As I've mentioned before, one of my students is studying Criminal Justice at a college on a military base. She's taking a class in Juvenile Justice and has the same sort of textbook that you use at most colleges. It's extremely difficult for her to understand in large part because of the specialized vocabulary but that's not the hardest part for her. She can look up random words and get translations.
The harder part for her is that she has issues de-scrambling the sort of language that textbook writers feel obliged to use. Sometimes, the grammar in the sentences is contorted such that you have to read it more than once to understand the point. This is often the case even for native speakers. One of the sentences which she had particular difficulty with was something which said something along the lines of 'a framework from which to study (a topic)'. I can't recall the rest of the sentence, unfortunately, but it was clear that the way in which the sentence was written was awkward (though grammatically correct) in order to avoid the use of "I" or "we".
When I was in college, I remember specifically being told that one was never to use "I" or "we" in academic writing. I don't know why that was the case but, to this day, when I write anything, it's in the back of my mind that I should try to avoid using such types of sentences.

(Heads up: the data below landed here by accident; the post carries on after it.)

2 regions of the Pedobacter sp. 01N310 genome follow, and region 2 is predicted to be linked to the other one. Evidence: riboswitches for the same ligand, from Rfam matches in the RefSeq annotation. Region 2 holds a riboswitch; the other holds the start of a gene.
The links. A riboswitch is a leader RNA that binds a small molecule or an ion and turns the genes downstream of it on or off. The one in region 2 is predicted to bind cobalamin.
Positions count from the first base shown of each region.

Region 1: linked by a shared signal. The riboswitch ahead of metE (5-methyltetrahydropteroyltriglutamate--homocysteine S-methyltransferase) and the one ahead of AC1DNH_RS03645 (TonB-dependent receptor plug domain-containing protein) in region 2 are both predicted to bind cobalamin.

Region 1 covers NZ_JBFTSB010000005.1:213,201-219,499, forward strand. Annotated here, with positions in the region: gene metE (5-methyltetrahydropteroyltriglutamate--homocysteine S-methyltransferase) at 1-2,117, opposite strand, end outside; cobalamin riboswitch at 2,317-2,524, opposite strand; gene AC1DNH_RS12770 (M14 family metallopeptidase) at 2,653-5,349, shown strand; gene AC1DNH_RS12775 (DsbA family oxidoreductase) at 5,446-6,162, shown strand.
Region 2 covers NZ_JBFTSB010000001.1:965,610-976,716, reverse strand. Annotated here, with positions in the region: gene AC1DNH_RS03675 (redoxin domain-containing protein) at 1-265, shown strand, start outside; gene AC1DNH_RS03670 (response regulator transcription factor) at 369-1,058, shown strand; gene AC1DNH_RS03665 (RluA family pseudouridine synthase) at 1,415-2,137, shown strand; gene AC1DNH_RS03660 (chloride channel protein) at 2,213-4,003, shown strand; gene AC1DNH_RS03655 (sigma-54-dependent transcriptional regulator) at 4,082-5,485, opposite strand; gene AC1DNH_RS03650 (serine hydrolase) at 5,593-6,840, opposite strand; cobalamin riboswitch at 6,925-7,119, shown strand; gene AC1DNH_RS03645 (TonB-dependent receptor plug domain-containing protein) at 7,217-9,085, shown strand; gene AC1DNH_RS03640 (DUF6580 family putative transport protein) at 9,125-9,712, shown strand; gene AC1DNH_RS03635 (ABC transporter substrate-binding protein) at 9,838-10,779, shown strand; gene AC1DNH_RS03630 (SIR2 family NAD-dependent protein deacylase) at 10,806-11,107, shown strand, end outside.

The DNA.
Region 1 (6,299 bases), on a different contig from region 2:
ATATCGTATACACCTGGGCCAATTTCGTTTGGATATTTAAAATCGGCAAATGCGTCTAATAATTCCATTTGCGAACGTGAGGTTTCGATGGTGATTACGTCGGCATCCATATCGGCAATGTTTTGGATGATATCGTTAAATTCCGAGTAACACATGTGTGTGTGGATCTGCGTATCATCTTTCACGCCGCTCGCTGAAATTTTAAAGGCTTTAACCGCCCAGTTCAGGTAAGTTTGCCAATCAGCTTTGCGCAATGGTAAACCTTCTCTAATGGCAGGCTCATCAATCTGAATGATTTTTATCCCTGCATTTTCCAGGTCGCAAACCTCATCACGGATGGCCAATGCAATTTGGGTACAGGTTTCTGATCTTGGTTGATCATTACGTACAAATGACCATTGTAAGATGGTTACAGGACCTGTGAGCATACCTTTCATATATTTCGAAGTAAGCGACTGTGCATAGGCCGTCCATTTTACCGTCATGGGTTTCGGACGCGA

Besides the tendency of textbooks to use contorted grammatical structures, they also seem to go out of their way to use uncommon vocabulary. I'm no slouch in the vocabulary department and my husband is even less of a slouch than me but the book I'm currently reading, Adaptation and Human Behavior, often has us both clicking our way over to dictionary.com. I'm reading this book, incidentally, as a nice little palate cleanser between novels though the number of $20 words is really clogging up the mental pipes as I try to slog through the book.
I'm not talking about jargon. In fact, I understand the jargon pretty well having studied psychology and appreciate the need to use a word like "phenotype" because it saves the writer from using multiple words to describe "body type" and it fits in with the phenotypical body descriptions (ectomorphic, mesomorphic, endomorphic) aka somatotypes. Now, wasn't that far more confusing than saying body types which tend to be thin, muscular, and fat?
At any rate, I don't take issue with this type of jargon because I know that the ideas underlying them are more sophisticated than "thin"," fat", and "muscular". In some cases, using simpler words undermines the meaning the writing is trying to get across. In other cases, however, it seems to have little to do with conveying words which carry more depth of meaning than more commonly-used vocabulary. For instance, what is the point of using a word like "adduce" instead of "cited"? There is no added nuance carried by "adduce" over "cite". It's just a less commonly-used word.
I'm never sure if academics sit down with a thesaurus and find new and uncommon words in an attempt to appear more sophisticated or to use words that are less common to spice up their dry content, or if they use these words because their exposure to vocabulary is extraordinary. Either way, for both my student and I, this is sometimes a pain in the ass.